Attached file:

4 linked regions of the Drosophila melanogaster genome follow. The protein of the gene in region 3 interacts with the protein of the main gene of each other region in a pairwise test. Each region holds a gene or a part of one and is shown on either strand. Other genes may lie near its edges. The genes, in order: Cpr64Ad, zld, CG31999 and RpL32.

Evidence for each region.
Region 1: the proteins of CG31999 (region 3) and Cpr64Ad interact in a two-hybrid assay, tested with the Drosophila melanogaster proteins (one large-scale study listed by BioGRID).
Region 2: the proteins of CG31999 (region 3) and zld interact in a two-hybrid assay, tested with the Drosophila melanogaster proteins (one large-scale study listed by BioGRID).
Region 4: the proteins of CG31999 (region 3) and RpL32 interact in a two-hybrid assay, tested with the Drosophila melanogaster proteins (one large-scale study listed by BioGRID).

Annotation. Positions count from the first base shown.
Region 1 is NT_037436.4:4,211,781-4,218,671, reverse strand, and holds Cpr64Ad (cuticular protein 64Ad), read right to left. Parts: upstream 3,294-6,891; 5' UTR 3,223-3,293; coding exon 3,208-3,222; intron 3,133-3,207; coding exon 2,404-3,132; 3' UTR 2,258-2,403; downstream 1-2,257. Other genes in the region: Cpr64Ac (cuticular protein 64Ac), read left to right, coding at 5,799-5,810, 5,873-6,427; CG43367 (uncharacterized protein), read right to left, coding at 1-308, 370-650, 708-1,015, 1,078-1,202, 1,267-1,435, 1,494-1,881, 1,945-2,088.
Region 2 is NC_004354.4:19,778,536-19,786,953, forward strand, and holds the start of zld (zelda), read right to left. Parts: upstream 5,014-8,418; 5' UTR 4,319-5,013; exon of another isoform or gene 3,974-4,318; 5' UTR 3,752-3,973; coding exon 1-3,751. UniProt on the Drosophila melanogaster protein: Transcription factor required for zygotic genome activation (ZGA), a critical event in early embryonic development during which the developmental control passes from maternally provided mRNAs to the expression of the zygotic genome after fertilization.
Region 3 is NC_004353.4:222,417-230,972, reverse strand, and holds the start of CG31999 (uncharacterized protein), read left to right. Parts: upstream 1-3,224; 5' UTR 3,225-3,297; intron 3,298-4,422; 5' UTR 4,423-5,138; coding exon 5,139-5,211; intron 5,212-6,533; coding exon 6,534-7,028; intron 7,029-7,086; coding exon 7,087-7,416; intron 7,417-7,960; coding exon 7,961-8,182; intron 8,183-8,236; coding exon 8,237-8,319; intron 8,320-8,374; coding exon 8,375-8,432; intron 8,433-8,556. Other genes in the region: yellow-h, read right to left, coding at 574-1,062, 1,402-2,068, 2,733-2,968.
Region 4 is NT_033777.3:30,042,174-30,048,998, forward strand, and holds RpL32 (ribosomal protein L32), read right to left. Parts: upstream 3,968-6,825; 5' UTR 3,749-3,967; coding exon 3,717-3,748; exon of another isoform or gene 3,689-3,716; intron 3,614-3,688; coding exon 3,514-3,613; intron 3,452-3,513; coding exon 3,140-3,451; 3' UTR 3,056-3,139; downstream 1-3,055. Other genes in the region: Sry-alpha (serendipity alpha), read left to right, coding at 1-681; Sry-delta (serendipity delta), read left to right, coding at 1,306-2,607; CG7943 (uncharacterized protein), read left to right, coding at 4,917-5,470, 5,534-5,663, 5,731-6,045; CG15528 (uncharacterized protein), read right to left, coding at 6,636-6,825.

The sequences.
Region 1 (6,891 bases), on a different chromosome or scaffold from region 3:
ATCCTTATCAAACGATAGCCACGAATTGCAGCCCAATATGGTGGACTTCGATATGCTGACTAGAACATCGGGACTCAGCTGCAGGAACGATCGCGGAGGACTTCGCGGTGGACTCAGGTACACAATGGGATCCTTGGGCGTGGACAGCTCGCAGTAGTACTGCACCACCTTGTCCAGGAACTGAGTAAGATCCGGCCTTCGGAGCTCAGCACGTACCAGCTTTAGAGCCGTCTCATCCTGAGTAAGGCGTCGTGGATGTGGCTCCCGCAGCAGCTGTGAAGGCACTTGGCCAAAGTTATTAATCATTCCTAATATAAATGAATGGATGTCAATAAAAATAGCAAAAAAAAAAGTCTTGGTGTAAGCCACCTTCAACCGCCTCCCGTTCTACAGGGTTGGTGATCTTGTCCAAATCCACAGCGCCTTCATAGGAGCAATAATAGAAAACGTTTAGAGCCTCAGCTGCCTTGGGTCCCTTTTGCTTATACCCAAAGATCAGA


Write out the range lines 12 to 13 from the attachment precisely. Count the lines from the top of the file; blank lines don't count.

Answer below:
Region 1 (6,891 bases), on a different chromosome or scaffold from region 3:
ATCCTTATCAAACGATAGCCACGAATTGCAGCCCAATATGGTGGACTTCGATATGCTGACTAGAACATCGGGACTCAGCTGCAGGAACGATCGCGGAGGACTTCGCGGTGGACTCAGGTACACAATGGGATCCTTGGGCGTGGACAGCTCGCAGTAGTACTGCACCACCTTGTCCAGGAACTGAGTAAGATCCGGCCTTCGGAGCTCAGCACGTACCAGCTTTAGAGCCGTCTCATCCTGAGTAAGGCGTCGTGGATGTGGCTCCCGCAGCAGCTGTGAAGGCACTTGGCCAAAGTTATTAATCATTCCTAATATAAATGAATGGATGTCAATAAAAATAGCAAAAAAAAAAGTCTTGGTGTAAGCCACCTTCAACCGCCTCCCGTTCTACAGGGTTGGTGATCTTGTCCAAATCCACAGCGCCTTCATAGGAGCAATAATAGAAAACGTTTAGAGCCTCAGCTGCCTTGGGTCCCTTTTGCTTATACCCAAAGATCAGA